Chrome OS has almost everything that you have gotten used to in a Windows PC over time, and everything has been improved too over time—a desktop, a proper file explorer, a download manager, and full-fledged apps on a Play Store that’s buzzing more than ever. Microsoft 365 productivity suite, Microsoft OneDrive, Dropbox, Evernote, Apple Music, Spotify, Amazon Prime Video, Netflix, Microsoft Teams, Zoom, Adobe Lightroom, Canva, Microsoft Outlook and AutoCad, to name a few. If you think that Chrome OS and Chromebook represent a compromise, a lighter experience compared with Windows laptops in terms of the width and variety of apps being available, that isn’t entirely true. There are more than 1 million apps available, and the fact that Chrome OS can run apps designed for Android phones, makes for a seamless transition.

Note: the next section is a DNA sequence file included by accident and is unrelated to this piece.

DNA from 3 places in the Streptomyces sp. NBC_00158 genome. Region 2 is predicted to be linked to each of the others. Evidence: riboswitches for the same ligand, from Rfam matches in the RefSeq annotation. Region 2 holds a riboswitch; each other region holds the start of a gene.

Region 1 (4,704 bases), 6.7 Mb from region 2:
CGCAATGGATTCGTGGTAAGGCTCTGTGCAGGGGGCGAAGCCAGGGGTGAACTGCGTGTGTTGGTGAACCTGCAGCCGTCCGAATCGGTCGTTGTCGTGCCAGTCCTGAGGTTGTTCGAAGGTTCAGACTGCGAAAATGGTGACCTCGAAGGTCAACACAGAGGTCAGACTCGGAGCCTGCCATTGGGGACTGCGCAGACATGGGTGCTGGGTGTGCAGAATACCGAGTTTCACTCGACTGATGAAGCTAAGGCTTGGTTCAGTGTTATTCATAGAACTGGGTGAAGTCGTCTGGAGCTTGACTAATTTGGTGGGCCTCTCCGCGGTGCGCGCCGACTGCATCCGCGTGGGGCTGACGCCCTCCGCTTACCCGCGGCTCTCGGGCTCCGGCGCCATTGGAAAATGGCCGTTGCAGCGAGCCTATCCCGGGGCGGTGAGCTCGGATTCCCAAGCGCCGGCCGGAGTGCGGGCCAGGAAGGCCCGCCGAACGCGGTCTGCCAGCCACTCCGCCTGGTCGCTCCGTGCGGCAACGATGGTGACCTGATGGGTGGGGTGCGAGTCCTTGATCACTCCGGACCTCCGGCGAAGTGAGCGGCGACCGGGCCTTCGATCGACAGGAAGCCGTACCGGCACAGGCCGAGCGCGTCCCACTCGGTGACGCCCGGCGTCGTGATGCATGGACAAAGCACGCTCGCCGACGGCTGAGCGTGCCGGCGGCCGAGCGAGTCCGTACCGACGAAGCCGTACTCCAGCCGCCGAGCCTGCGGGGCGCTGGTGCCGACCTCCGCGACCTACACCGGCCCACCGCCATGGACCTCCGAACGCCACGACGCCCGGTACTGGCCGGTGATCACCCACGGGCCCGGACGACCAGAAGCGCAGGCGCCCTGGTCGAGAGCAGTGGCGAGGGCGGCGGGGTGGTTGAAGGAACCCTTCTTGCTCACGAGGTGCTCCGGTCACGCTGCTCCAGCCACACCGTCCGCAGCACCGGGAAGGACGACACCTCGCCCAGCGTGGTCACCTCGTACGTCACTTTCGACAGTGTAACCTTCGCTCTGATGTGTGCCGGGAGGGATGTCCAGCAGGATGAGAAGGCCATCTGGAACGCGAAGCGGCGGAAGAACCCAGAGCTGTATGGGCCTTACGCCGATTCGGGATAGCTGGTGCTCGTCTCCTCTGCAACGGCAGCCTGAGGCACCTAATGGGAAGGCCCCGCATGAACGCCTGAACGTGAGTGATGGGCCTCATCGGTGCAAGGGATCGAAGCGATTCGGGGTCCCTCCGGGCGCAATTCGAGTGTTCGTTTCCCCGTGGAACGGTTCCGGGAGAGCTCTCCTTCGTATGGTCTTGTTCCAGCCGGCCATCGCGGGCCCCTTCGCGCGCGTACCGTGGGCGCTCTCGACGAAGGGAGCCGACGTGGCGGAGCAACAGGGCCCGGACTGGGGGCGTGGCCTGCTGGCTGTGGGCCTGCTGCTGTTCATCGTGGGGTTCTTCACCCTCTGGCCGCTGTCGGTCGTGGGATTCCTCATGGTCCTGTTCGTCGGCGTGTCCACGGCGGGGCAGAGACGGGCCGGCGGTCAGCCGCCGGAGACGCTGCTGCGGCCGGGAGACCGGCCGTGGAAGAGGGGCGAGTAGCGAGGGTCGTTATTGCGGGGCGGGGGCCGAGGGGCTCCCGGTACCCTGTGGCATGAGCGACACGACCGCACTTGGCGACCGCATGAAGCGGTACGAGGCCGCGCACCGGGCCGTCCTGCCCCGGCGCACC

But Is An 11.6-inch Screen Large Enough? This is something I’ve asked buyers to contemplate, since comfort with screen sizes and the sort of apps you use, are subjective. There cannot be any single-size-fits-all solution. The Asus Chromebook Flip C214 gets you a 11.6-inch touchscreen with a fairly basic 1366 x 768-pixel resolution. Not much, if Netflix in HD or 4K was your expectation. But this does give you a pretty vibrant canvas for most productivity tasks. And the lesser pixels there are to illuminate, the better it is for battery life. For most users who may simply need a compact laptop to carry around for quick access to emails, working on documents and more, this helps tick off the portability aspect too. The fact that the display can go all the way back means it can become a sort of a tablet, if you’re okay with one that’s so heavy. A smaller screen size such as this may not work well in some usage scenarios, and you need to be sure about your workflow apps and requirements before taking the plunge.